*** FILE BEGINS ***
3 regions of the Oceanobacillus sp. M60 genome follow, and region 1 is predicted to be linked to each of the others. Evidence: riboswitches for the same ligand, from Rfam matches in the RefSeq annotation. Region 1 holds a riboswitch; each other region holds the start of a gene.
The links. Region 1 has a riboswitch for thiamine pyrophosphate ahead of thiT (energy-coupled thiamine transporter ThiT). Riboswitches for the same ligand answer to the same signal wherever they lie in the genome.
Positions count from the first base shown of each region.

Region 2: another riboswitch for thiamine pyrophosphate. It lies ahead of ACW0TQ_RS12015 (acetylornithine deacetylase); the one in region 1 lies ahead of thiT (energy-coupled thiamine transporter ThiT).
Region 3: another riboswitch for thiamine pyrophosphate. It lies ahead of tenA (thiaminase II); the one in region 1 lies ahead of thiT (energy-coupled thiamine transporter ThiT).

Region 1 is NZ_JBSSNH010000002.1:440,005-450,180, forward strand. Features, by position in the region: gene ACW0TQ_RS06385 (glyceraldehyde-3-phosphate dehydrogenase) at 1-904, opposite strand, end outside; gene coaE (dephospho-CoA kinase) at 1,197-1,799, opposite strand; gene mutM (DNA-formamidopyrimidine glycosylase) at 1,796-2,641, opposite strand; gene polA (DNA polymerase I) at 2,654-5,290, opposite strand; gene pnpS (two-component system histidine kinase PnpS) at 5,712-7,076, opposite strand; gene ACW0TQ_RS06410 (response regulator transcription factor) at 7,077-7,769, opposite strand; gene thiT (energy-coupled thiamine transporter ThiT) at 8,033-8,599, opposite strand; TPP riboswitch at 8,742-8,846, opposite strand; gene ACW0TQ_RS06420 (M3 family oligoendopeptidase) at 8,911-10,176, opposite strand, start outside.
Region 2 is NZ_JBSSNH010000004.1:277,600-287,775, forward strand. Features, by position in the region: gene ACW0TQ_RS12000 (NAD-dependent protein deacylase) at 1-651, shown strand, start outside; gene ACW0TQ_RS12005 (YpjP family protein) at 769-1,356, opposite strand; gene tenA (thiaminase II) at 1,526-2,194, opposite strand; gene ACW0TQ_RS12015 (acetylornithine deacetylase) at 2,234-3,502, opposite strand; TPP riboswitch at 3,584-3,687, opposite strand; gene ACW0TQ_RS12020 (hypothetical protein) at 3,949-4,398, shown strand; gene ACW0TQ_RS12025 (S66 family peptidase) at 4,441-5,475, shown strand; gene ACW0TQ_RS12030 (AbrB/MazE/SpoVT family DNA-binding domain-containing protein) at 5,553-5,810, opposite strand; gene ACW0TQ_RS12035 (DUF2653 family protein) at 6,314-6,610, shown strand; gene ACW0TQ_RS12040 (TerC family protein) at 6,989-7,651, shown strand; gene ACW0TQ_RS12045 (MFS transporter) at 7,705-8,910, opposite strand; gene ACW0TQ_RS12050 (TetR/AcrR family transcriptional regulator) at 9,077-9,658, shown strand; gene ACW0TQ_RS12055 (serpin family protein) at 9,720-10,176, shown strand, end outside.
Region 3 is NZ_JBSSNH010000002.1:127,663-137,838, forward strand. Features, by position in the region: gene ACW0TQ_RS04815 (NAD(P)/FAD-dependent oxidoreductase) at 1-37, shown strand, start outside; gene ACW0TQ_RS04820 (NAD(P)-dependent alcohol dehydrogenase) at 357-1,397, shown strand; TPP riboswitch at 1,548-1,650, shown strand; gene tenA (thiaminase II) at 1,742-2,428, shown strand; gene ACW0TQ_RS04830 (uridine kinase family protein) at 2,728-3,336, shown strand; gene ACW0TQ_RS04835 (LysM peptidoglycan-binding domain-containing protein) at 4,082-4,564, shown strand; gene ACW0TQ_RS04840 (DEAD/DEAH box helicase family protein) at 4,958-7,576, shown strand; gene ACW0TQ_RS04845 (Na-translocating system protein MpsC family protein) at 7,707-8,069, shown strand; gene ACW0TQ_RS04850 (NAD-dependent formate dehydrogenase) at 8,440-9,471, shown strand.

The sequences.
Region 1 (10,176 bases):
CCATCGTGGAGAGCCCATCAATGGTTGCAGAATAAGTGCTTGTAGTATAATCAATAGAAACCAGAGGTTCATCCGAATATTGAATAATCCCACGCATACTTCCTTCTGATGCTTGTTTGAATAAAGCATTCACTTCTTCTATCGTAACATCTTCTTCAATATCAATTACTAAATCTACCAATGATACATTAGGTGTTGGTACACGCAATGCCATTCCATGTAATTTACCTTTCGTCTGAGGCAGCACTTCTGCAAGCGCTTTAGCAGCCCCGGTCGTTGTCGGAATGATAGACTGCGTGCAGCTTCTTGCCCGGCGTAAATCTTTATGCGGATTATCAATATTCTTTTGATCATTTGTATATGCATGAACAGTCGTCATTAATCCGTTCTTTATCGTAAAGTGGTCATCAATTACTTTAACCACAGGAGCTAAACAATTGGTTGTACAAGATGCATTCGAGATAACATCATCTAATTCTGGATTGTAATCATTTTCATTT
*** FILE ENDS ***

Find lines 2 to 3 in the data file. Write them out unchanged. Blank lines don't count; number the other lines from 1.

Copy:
The links. Region 1 has a riboswitch for thiamine pyrophosphate ahead of thiT (energy-coupled thiamine transporter ThiT). Riboswitches for the same ligand answer to the same signal wherever they lie in the genome.
Positions count from the first base shown of each region.